With proper setup, you can treat a group of pressure controllers like one larger device.
You can choose to run one controller, or set up a group of pressure controllers to act as one larger “meta-controller”.
This ROS Package is compatible with both serial and raw USB communication. Serial is limited to roughly 50 Hz communication rate to/from the controllers, wheras raw USB (sometimes called HID) is capable of 300 Hz reliably for this system. For more info about configuring communication protocols, check out the firmware documentation.
ROS conventions are mixed in terms of the correct way to handle user config files interacting with packages. You could just edit the pressure_controller_ros package directly, but that gets messy since that would create a combination of user settings and package source code. Instead, here’s the perferred method to avoid this:
- Create a new package where all your configs are stored
- From within your catkin workspace, go to the source directory
- Make a new package with a name you choose (like “pressure_controller_configs”) that depends on the “pressure_controller_ros” package
- Get back to your workspace directory and run
catkin_maketo build the new package
cd src catkin_create_pkg pressure_controller_configs pressure_controller_ros cd .. catkin_make
- Add the correct config folders
- Go into your new package
- Copy the default config folders from the pressure_control_ros package
cd src/pressure_controller_configs cp -r $(rospack find pressure_controller_ros)/config .
- Make your own launch file referencing the pressure_control_cbt package
- Launch files are located in the launch folder of this package. Take a look there for the arguments you’ll need to pass to each file when you “include” them in your own launch files
- Make the launch directory:
- Make a new launch file to bringup the pressure controllers bringup_pressure.launch
- Note that you can set the “config_package”. Set this to your new package: “pressure_controller_configs”. This tells the startup routine where to look for your config files.
When starting up the pressure controllers, use this new launch file rather than the one in the original package.
roslaunch pressure_controller_configs bringup_pressure.launch profile:=[YOUR PROFILE] hw_profile:=[YOUR HARDWARE PROFILE]
A hardware config file allows you to define several parameters about how your hardware is set up. This takes the form of a yaml file where you define a list of devices, where each entry in the list is a dictionary defining the settings for one pressure controller.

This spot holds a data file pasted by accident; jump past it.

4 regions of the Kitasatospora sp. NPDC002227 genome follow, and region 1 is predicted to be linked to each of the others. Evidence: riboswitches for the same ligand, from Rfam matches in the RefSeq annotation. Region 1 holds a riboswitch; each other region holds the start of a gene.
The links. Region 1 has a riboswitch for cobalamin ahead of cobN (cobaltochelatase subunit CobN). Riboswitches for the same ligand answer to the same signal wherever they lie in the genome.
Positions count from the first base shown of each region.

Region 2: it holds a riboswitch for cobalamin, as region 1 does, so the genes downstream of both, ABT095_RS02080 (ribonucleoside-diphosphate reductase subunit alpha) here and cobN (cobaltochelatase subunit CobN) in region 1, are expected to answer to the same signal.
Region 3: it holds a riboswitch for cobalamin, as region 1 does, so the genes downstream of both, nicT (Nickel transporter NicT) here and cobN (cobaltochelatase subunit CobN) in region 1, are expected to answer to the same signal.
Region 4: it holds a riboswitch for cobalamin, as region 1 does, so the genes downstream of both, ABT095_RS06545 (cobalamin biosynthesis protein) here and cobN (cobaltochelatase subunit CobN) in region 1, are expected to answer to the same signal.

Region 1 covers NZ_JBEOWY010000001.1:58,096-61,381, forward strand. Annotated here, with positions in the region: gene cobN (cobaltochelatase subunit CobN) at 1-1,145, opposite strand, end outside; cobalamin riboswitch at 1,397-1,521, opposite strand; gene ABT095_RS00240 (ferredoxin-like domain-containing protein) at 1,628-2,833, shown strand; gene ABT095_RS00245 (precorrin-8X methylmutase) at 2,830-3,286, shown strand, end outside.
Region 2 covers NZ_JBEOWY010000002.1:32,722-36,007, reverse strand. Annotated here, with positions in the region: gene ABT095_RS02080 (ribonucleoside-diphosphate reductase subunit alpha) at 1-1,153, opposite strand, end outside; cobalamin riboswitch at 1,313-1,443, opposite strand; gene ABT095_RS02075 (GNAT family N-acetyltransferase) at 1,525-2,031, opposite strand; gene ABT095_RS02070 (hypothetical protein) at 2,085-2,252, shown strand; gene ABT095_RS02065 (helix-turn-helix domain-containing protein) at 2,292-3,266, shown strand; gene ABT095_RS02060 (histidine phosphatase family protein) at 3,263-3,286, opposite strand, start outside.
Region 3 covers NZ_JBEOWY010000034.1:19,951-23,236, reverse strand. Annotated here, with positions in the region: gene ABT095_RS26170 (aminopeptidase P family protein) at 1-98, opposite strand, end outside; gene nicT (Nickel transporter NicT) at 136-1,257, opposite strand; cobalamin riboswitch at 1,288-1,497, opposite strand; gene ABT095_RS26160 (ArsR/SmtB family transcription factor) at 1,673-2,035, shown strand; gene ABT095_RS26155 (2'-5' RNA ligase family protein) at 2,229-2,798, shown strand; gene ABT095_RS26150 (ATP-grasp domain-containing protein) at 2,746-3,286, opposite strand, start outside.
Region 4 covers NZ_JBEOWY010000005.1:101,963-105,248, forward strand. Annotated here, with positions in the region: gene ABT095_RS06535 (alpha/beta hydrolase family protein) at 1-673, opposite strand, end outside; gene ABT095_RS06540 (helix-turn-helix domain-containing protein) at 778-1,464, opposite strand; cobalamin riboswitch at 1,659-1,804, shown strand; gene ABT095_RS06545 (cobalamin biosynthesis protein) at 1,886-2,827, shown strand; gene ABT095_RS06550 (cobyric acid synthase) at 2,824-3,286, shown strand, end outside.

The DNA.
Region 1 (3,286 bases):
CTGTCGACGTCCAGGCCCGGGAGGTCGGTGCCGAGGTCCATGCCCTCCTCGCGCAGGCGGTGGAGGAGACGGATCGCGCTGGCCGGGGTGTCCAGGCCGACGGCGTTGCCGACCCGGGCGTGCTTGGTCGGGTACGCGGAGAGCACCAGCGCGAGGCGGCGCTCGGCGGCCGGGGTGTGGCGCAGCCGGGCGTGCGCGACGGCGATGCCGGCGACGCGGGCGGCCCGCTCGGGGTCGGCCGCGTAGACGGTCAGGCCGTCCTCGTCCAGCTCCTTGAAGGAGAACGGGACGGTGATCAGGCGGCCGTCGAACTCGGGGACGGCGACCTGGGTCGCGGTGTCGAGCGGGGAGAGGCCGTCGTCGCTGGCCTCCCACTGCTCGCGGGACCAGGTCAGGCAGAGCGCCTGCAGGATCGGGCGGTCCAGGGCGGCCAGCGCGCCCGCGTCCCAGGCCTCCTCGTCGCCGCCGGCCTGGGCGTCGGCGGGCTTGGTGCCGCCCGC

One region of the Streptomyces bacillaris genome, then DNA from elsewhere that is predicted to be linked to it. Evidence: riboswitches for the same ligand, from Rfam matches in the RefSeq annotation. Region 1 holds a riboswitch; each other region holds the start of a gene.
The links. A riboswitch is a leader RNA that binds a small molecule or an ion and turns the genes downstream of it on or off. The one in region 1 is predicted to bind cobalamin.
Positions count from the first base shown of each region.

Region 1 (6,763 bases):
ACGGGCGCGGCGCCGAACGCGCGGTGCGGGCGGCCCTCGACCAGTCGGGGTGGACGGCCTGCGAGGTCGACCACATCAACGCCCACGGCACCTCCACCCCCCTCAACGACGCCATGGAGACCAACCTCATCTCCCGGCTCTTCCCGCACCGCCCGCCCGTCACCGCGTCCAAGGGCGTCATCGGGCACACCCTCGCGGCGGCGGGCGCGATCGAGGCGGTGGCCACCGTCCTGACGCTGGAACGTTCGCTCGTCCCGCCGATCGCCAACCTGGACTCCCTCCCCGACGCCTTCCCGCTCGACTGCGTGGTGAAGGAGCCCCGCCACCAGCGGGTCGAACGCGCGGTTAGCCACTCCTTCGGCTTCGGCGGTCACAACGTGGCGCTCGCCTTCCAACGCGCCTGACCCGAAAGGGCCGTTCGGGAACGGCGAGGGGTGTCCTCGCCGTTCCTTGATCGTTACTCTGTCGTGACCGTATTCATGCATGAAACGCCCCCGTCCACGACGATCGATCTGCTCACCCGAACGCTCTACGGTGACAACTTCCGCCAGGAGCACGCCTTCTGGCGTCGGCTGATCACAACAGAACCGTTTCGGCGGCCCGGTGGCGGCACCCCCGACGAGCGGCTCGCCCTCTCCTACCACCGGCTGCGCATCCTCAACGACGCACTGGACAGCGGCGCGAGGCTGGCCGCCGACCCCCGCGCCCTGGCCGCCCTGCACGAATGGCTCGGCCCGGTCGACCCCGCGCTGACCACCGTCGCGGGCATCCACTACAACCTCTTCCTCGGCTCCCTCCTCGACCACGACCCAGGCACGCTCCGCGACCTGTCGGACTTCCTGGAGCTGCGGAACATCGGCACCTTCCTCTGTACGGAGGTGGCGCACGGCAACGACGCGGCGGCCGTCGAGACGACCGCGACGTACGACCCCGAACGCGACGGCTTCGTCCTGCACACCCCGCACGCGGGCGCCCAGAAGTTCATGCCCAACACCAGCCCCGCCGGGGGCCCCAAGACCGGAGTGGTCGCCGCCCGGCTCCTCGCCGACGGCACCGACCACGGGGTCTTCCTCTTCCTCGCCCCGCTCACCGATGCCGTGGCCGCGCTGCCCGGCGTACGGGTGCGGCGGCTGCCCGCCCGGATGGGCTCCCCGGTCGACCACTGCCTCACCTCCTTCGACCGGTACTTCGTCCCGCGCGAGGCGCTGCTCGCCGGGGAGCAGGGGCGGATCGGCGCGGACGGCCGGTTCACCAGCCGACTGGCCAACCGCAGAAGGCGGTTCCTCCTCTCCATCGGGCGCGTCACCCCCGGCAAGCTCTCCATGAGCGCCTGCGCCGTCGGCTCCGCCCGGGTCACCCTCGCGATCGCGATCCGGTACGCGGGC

Browse some examples in “pressure_controller_ros” » “config” » “hardware”.
- Native USB (HID) Settings (Only required for devices in HID mode)
- vendor_id (
int) - Vendor ID number (unique to MCU manufacturer)
- product_id (
int) - Product ID number (unique to MCU board type)
- serial_number (
str) - Serial number (unique to each device)
- vendor_id (
- Serial Settings (Only required for devices in serial mode)
- devname (
str) - Device name (ttyACM# or ttyUSB#)
- baudrate (
int) - Baud Rate (standard is 115200 baud)
- devname (
- Common Settings
- num_channels (
int) - Number of control channels the device has
- cmd_spec (
str) - Command specification number to use
- cmd_format (
str) - String format for data to be sent to the controller
- num_channels (
Here’s an example of a hardware config with 2 pressure controllers in HID mode
devices: # The first controller - vendor_id: 5824 product_id: 1158 serial_number: 6467390 num_channels: 8 cmd_spec: '2.1' cmd_format: '%0.2f' # The second controller - vendor_id: 5824 product_id: 1158 serial_number: 5587550 num_channels: 8 cmd_spec: '2.1' cmd_format: '%0.2f'
Here’s an example of a hardware config with 1 pressure controller in serial mode
devices: - devname: /dev/ttyACM0 baudrate: 115200 num_channels: 8 cmd_spec: '2.1' cmd_format: '%0.2f'
To set up device information in your hardware config file, just run a terminal command and copy the information.
- Start a new hardware config file (must be located in the “config” » “hardware” of either this package or your own package)
- Plug one pressure controller in at a time.
- Run a ROS command to get information about USB devices:
rosrun pressure_controller_ros find_hid_devices.py
rosrun pressure_controller_ros find_serial_devices.py
- From the list, find the required device identifiers and copy them into your hardware config.
- Plug in the next pressure controller and repeat steps 2-4.
This ROS driver takes care of the low-level details of coordinating pressure control devices:
- low-level splitting of commands to different controllers
- Synchronizing timers on all controllers
- Stitching data from several controlers back into a single “data” signal (gets published to a ROS topic)
With proper setup, you can treat a group of pressure controllers like one larger device with the combined number of channels.